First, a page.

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Massachusetts Liberal

Observations on politics, the media and life in Massachusetts and beyond from the left side of the road.

Sunday, November 18, 2007

Rolling the dice, again

So, is Deval Patrick's casino gambling proposal a bad idea period. Or just an attempt to prevent an even worse fate?

I've been relatively quiet on the subject, slowly leaning to the anti-casino side as it has become clear that the revenue projections aren't likely to be as rosy as Patrick thinks.

But today's Globe story comes back to my original concern: if the train is leaving the station, to we want to be the conductor collected the fare? Or do we want to get broadsided with the problems and none of the revenues?

In a perfect world, Massachusetts does not need "destination" casinos. It does not need the additional pain and suffering of lives shattered by gambling. But it really doesn't need to face those problems without resources to handle them.

And the charade that passed for "process" in Middleboro stands to be repeated without a state role. I'd be curious to hear the response of casino foes on this score. Is there something missing from the Globe story that would make these fears unrealistic?

I'd also like to hear more from the Speaker other than a desire to put the issue off in the hope it will die. This should be the top priority when sessions resume in January 2008.

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Anonymous Dan Bosley said...

ML, I disagree that these are inevitable. Yes, the Wampanoags can do anything we legally do now. However, they still have to get land placed in trust and that is not automatic. They then can only have the so-called "bingo slots". These are not only slower, but you play against the pool of players, not the house, so they are less profitable. That calls to question as to whether the financial backers will stick around. And there is the question of whether the National Indian Gaming Commission will change the bingo slots to better reflect the differences between slot machines and bingo games. I don't think this is a slam dunk. It is only inevitable if we all throw up our hands and say so at this point.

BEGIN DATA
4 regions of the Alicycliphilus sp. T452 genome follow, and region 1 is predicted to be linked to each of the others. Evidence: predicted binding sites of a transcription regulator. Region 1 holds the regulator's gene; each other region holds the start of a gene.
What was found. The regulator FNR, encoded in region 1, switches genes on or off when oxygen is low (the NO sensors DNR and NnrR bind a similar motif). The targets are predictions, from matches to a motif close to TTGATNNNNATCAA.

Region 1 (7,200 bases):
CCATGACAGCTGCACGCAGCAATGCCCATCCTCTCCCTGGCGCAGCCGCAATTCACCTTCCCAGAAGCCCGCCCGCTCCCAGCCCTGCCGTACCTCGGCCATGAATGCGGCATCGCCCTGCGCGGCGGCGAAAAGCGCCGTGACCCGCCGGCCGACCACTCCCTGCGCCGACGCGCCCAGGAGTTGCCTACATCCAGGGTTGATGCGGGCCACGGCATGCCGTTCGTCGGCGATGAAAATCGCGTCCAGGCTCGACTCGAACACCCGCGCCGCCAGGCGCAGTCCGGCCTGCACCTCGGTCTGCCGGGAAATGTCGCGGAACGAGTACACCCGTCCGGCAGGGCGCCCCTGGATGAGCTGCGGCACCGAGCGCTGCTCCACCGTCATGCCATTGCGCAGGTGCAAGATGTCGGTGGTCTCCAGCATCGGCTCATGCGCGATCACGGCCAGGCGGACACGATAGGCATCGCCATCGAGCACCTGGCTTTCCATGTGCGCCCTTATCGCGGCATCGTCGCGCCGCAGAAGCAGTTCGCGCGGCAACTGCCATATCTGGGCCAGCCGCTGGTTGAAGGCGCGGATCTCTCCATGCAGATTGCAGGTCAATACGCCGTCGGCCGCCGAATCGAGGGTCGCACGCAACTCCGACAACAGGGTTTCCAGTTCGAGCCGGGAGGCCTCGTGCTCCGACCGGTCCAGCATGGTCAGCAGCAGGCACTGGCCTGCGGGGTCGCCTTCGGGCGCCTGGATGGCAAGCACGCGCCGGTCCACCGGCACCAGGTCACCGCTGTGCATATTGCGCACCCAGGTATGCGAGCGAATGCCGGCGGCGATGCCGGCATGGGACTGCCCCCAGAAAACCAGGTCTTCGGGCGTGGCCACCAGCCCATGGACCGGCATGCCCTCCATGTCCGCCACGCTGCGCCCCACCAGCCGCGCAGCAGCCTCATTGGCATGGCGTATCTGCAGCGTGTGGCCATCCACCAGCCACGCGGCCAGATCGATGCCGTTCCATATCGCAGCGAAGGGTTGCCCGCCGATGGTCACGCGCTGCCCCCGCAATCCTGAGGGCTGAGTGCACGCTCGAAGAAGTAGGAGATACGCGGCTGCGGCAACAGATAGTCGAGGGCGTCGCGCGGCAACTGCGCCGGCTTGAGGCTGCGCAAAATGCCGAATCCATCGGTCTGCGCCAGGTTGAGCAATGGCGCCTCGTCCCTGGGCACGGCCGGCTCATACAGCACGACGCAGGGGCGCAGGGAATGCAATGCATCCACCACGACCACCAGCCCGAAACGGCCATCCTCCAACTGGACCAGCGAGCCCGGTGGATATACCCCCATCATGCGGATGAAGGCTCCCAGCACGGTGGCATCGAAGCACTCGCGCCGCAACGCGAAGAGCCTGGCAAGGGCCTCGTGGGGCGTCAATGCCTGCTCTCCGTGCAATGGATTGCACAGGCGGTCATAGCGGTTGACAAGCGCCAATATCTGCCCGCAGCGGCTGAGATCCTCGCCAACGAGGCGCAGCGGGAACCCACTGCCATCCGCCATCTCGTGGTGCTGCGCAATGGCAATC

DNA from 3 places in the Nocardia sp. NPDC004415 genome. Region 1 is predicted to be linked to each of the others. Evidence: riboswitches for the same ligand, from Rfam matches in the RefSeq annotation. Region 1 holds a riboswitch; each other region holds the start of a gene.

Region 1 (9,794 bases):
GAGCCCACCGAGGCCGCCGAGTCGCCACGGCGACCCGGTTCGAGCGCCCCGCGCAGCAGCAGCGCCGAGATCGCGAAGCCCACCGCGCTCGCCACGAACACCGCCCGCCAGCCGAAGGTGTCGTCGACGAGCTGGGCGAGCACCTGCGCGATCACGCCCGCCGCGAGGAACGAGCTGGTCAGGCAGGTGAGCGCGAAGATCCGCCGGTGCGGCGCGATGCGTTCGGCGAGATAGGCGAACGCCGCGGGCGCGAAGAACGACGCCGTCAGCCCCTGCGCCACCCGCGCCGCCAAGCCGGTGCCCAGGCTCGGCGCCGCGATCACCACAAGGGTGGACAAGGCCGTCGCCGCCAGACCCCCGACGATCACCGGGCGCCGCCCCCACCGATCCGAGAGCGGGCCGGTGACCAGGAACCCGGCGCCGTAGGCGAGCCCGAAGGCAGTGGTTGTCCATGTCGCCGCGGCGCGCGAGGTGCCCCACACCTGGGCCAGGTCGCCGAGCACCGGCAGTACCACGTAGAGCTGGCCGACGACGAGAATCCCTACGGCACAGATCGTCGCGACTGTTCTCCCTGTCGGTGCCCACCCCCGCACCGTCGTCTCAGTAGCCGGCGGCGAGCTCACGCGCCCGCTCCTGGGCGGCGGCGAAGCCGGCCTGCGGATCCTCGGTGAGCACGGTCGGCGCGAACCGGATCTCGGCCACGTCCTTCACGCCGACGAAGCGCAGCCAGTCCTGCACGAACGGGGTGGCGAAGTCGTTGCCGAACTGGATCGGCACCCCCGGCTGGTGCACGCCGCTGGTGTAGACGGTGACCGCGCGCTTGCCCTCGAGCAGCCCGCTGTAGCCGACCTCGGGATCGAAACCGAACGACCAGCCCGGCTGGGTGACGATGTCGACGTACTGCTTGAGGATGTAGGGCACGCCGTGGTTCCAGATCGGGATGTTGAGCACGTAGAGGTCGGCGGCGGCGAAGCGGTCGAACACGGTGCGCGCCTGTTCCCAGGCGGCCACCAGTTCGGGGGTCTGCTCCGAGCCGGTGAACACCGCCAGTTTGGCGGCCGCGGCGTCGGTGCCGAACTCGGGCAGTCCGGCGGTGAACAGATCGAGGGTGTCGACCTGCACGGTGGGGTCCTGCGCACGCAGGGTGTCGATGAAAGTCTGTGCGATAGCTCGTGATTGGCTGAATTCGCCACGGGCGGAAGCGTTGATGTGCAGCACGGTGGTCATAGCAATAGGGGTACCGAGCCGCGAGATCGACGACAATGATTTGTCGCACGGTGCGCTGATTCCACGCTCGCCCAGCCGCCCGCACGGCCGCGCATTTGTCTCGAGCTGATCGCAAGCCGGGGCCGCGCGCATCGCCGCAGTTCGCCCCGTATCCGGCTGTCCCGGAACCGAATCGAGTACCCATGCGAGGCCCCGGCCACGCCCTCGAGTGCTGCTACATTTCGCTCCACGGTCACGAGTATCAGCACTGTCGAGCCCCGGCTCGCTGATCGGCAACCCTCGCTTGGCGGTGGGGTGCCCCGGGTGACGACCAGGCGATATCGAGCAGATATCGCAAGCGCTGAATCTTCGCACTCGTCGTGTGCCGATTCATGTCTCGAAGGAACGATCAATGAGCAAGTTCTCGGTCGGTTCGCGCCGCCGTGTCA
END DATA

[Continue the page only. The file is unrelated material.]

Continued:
The other flaw with the inevitability excuse is that if one claims that this is the reason for casino legislation, then why is the administration going far beyond what we would have in the state if this were indeed inevitable? In other words, this is bad, but it is going to happen, therefore we must become even worse in order to get some funding from it. If the argument is that Native casinos are inevitable, then why wouldn't the administration negotiate with the two federally recognized tribes in order to minimize the inevitable casinos to those that we have to have?
I think this is more of an excuse than reality. If someday we need to negotiate with the native tribes, we still have the option of doing so, but we are nowhere near that point now.

November 18, 2007 5:26 PM  
Blogger Outraged Liberal said...

Thanks -- I wish I had seen this argument in the Globe story along side the treasurer's inevitability declaration.

Now if you can prevail upon your boss to take this up early next year... :-)

November 18, 2007 5:40 PM  
Blogger CFO Directors said...

I believe that what we are seeing here is the beginnings of an organized disinformation campaign designed to scare us into "cutting a deal or else". The same sort of tactic was used very effectively in Middleboro - convincing the residents that the casino was coming no matther what.

November 19, 2007 8:58 AM  
Anonymous Anonymous said...

Scare tactics yes, in the form of polls that ask you things like, would you support a resort-style casino if it helped you live forever? Or,all the casino investor sponsored "facts" that we read about daily in the papers. The most important task opponents have is too remain focused and let our elected officials know what we want and how we want it done. This is the power of the ballot.

November 19, 2007 2:14 PM  

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